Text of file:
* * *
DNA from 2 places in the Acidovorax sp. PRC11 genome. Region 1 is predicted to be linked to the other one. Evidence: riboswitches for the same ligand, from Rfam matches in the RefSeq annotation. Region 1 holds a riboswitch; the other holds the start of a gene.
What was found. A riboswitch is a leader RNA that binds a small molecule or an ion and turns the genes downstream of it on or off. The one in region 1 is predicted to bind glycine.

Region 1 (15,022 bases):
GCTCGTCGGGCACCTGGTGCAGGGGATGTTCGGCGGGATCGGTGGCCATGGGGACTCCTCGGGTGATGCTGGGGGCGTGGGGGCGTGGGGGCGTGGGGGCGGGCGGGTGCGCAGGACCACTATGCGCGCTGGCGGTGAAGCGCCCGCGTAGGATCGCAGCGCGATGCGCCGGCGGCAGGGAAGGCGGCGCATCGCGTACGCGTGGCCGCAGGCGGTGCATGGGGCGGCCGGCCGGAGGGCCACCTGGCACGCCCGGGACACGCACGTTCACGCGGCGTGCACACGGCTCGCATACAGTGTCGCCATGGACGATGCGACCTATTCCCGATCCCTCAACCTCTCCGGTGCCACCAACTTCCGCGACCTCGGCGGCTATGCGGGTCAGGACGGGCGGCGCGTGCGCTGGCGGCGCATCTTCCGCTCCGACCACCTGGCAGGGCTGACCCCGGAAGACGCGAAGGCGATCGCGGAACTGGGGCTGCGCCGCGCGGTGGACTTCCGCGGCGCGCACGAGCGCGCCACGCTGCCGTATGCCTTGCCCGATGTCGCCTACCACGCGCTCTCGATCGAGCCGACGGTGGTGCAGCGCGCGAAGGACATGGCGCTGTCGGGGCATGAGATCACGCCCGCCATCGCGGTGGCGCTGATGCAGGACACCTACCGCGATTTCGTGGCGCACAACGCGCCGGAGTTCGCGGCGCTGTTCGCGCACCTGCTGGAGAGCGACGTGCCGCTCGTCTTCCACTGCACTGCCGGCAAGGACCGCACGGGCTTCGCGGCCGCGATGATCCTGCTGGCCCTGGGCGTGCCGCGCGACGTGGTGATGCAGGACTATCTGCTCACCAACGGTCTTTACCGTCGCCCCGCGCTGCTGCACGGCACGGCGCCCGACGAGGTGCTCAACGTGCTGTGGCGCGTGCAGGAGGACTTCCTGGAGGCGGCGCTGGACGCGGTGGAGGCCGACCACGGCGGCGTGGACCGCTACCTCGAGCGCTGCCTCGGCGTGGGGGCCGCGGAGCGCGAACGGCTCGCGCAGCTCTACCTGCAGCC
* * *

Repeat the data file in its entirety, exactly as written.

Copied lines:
DNA from 2 places in the Acidovorax sp. PRC11 genome. Region 1 is predicted to be linked to the other one. Evidence: riboswitches for the same ligand, from Rfam matches in the RefSeq annotation. Region 1 holds a riboswitch; the other holds the start of a gene.
What was found. A riboswitch is a leader RNA that binds a small molecule or an ion and turns the genes downstream of it on or off. The one in region 1 is predicted to bind glycine.

Region 1 (15,022 bases):
GCTCGTCGGGCACCTGGTGCAGGGGATGTTCGGCGGGATCGGTGGCCATGGGGACTCCTCGGGTGATGCTGGGGGCGTGGGGGCGTGGGGGCGTGGGGGCGGGCGGGTGCGCAGGACCACTATGCGCGCTGGCGGTGAAGCGCCCGCGTAGGATCGCAGCGCGATGCGCCGGCGGCAGGGAAGGCGGCGCATCGCGTACGCGTGGCCGCAGGCGGTGCATGGGGCGGCCGGCCGGAGGGCCACCTGGCACGCCCGGGACACGCACGTTCACGCGGCGTGCACACGGCTCGCATACAGTGTCGCCATGGACGATGCGACCTATTCCCGATCCCTCAACCTCTCCGGTGCCACCAACTTCCGCGACCTCGGCGGCTATGCGGGTCAGGACGGGCGGCGCGTGCGCTGGCGGCGCATCTTCCGCTCCGACCACCTGGCAGGGCTGACCCCGGAAGACGCGAAGGCGATCGCGGAACTGGGGCTGCGCCGCGCGGTGGACTTCCGCGGCGCGCACGAGCGCGCCACGCTGCCGTATGCCTTGCCCGATGTCGCCTACCACGCGCTCTCGATCGAGCCGACGGTGGTGCAGCGCGCGAAGGACATGGCGCTGTCGGGGCATGAGATCACGCCCGCCATCGCGGTGGCGCTGATGCAGGACACCTACCGCGATTTCGTGGCGCACAACGCGCCGGAGTTCGCGGCGCTGTTCGCGCACCTGCTGGAGAGCGACGTGCCGCTCGTCTTCCACTGCACTGCCGGCAAGGACCGCACGGGCTTCGCGGCCGCGATGATCCTGCTGGCCCTGGGCGTGCCGCGCGACGTGGTGATGCAGGACTATCTGCTCACCAACGGTCTTTACCGTCGCCCCGCGCTGCTGCACGGCACGGCGCCCGACGAGGTGCTCAACGTGCTGTGGCGCGTGCAGGAGGACTTCCTGGAGGCGGCGCTGGACGCGGTGGAGGCCGACCACGGCGGCGTGGACCGCTACCTCGAGCGCTGCCTCGGCGTGGGGGCCGCGGAGCGCGAACGGCTCGCGCAGCTCTACCTGCAGCC